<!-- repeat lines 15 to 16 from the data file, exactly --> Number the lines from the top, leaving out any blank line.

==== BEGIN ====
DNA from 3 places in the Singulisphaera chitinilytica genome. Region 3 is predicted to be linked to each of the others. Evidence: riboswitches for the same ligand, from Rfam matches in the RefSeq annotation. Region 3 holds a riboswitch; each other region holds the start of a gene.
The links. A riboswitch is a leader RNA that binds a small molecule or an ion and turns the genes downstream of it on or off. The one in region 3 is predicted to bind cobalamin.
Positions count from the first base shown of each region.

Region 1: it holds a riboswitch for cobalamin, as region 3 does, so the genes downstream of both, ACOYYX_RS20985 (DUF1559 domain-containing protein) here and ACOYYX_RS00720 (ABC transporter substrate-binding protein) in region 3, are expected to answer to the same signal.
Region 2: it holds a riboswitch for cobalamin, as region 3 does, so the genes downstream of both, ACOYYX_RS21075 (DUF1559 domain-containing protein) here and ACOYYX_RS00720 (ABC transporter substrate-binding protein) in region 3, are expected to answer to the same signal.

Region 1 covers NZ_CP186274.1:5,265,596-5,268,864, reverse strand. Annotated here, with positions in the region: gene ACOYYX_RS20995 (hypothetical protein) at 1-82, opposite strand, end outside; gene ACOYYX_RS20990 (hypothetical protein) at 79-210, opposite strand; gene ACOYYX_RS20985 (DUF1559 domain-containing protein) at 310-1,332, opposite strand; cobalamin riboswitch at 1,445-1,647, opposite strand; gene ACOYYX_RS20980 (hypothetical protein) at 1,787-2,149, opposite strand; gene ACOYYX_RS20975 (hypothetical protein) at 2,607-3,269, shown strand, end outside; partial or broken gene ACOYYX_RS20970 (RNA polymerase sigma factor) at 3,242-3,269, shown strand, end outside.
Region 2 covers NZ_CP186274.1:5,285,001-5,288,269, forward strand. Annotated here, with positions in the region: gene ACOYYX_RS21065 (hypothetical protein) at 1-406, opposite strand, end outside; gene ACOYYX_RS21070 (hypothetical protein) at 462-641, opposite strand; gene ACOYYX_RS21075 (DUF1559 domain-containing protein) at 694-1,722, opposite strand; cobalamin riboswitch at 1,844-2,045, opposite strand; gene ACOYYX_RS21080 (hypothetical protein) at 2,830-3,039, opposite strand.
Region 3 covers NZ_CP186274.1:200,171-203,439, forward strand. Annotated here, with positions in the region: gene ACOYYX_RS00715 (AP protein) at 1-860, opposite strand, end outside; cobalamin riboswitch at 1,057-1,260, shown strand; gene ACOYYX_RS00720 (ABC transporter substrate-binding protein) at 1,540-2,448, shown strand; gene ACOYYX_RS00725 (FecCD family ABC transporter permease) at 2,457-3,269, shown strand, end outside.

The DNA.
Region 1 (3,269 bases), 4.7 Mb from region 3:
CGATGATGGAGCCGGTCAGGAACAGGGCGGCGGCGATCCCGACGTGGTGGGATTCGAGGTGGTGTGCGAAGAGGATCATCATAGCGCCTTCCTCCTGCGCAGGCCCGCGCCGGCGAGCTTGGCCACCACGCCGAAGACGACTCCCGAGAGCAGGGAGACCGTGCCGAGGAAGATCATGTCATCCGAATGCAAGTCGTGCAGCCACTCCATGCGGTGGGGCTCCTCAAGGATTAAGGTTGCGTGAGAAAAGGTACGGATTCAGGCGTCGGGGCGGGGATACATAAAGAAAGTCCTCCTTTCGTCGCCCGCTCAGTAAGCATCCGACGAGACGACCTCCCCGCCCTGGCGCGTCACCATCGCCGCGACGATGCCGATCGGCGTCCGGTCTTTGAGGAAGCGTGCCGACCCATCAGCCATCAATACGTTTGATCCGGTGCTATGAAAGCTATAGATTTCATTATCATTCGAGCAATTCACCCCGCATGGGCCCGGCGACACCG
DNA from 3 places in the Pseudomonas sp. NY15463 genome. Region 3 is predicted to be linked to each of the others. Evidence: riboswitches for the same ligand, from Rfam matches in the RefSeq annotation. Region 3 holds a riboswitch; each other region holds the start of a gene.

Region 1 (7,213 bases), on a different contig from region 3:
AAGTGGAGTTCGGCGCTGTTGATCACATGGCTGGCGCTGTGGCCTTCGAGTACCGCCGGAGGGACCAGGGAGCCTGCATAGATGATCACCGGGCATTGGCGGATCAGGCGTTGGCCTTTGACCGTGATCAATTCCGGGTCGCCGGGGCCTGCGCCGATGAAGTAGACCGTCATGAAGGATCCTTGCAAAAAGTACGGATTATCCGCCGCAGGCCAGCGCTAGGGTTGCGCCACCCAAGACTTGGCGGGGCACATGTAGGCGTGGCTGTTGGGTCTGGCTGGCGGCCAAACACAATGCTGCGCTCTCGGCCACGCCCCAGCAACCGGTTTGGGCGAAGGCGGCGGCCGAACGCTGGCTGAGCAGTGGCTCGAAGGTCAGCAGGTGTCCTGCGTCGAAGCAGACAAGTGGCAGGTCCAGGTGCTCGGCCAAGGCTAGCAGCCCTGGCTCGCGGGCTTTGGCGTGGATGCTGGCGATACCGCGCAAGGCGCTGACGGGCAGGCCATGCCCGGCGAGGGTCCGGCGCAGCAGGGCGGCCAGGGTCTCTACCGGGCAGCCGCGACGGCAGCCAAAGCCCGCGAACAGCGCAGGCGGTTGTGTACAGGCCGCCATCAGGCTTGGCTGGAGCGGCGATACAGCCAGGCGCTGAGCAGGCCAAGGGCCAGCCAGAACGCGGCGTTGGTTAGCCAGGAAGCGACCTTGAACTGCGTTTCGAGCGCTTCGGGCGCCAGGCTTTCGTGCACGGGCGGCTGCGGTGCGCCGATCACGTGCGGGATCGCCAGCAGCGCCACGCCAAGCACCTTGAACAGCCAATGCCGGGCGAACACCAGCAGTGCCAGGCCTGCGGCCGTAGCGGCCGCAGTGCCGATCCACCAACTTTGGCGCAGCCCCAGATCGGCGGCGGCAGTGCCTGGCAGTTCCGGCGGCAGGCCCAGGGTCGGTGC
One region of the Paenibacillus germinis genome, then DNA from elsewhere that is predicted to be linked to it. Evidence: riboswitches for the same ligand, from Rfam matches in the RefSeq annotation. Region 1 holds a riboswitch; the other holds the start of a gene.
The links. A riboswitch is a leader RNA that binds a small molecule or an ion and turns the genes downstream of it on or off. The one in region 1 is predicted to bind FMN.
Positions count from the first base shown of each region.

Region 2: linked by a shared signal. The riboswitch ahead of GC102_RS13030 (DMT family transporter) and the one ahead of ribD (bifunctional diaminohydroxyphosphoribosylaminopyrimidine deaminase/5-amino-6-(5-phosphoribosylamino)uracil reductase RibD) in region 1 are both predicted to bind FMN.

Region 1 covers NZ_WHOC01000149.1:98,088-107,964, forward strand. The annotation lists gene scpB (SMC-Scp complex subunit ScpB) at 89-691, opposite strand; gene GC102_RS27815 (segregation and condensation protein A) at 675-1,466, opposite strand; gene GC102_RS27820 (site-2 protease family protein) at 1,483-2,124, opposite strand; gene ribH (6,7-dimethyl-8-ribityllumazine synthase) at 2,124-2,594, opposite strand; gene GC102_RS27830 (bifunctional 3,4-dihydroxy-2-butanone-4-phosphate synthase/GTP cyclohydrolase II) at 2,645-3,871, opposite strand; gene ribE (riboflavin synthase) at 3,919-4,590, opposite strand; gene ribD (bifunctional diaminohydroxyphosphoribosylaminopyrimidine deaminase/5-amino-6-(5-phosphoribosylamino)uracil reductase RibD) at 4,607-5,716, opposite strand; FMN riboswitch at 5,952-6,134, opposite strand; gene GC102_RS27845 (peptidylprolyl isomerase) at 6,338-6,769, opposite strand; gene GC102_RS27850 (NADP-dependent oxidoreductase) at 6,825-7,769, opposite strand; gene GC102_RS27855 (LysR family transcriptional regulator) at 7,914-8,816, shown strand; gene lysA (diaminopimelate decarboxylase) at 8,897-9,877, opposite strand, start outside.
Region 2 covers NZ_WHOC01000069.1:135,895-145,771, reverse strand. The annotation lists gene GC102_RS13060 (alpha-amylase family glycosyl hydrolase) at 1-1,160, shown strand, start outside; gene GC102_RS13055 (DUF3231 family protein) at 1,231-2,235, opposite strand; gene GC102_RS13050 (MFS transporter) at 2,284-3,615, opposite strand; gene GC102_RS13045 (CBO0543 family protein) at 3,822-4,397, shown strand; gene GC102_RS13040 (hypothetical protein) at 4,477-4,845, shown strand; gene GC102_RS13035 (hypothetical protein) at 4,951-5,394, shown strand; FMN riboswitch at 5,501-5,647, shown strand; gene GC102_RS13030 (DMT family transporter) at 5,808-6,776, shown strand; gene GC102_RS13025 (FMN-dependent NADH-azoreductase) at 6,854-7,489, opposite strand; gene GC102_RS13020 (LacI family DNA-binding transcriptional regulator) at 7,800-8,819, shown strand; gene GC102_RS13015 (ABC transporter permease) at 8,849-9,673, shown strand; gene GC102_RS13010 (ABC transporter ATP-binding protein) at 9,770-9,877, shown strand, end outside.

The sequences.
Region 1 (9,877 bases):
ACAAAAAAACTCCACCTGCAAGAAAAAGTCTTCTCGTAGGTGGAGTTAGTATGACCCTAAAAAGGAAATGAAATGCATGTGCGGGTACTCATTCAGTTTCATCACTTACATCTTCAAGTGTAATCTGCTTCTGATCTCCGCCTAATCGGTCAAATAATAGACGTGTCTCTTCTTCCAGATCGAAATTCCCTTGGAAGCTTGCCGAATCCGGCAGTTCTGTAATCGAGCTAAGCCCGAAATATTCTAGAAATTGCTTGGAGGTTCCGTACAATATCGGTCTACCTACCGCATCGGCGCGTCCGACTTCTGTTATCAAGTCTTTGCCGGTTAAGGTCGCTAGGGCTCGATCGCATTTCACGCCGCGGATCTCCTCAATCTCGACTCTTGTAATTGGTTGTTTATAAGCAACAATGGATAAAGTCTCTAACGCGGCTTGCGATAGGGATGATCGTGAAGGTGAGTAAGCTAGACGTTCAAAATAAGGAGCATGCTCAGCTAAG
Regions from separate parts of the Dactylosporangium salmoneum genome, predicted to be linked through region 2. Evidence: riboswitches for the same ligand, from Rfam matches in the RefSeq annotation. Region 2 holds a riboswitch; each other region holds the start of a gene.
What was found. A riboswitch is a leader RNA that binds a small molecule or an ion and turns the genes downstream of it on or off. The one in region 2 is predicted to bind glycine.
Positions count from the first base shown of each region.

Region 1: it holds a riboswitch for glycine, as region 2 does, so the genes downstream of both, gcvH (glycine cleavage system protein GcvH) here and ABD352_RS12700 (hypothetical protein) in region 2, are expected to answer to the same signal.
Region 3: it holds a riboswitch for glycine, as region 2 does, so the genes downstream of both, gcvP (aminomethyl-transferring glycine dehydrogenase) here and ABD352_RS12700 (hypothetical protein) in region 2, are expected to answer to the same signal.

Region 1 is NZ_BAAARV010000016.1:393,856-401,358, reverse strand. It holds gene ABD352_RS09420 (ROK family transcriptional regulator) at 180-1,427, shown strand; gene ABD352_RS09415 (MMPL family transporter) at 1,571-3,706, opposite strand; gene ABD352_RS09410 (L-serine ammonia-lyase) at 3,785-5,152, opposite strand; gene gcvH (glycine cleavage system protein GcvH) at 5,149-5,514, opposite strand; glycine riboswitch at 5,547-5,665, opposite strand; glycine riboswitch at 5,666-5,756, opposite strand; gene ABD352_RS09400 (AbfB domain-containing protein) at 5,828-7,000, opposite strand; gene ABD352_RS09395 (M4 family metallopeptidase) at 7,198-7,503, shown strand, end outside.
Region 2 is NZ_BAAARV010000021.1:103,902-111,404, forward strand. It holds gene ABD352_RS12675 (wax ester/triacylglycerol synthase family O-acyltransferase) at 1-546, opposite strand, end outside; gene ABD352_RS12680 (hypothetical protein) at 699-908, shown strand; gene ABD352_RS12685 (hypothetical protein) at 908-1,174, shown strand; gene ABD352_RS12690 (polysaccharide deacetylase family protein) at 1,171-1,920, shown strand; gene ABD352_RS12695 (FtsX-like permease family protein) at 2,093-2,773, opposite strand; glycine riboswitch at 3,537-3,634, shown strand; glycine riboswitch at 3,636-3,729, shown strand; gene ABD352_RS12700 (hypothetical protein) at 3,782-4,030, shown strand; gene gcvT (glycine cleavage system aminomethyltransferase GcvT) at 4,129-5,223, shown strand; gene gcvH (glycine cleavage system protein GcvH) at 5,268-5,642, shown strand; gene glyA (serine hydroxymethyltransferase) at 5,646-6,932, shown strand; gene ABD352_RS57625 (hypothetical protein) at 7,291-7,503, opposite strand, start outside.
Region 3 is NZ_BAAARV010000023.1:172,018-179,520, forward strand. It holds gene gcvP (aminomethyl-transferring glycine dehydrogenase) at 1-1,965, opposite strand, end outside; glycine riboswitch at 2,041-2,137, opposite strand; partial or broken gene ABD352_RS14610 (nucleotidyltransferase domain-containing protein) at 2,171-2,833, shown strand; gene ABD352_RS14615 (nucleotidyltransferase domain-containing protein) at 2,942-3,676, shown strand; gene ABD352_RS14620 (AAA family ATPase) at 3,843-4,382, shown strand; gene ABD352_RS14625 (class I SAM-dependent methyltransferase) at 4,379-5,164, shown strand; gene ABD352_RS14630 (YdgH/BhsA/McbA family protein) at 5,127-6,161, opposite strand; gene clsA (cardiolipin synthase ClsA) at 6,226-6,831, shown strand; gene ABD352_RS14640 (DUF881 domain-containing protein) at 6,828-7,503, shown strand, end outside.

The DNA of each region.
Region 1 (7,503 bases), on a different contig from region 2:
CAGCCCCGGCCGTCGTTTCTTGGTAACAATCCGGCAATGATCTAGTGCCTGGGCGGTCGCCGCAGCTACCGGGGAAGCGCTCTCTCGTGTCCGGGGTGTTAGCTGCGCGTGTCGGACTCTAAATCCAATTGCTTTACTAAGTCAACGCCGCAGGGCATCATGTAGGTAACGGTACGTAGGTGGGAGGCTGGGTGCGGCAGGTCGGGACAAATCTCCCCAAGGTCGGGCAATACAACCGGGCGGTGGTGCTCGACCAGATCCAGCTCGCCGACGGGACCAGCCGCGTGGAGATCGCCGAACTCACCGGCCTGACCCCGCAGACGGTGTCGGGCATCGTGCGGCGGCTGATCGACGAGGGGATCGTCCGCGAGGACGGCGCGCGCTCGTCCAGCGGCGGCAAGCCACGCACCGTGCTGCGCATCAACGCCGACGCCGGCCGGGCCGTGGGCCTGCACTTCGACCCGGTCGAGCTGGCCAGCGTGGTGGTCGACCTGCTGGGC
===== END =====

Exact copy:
One region of the Paenibacillus germinis genome, then DNA from elsewhere that is predicted to be linked to it. Evidence: riboswitches for the same ligand, from Rfam matches in the RefSeq annotation. Region 1 holds a riboswitch; the other holds the start of a gene.
The links. A riboswitch is a leader RNA that binds a small molecule or an ion and turns the genes downstream of it on or off. The one in region 1 is predicted to bind FMN.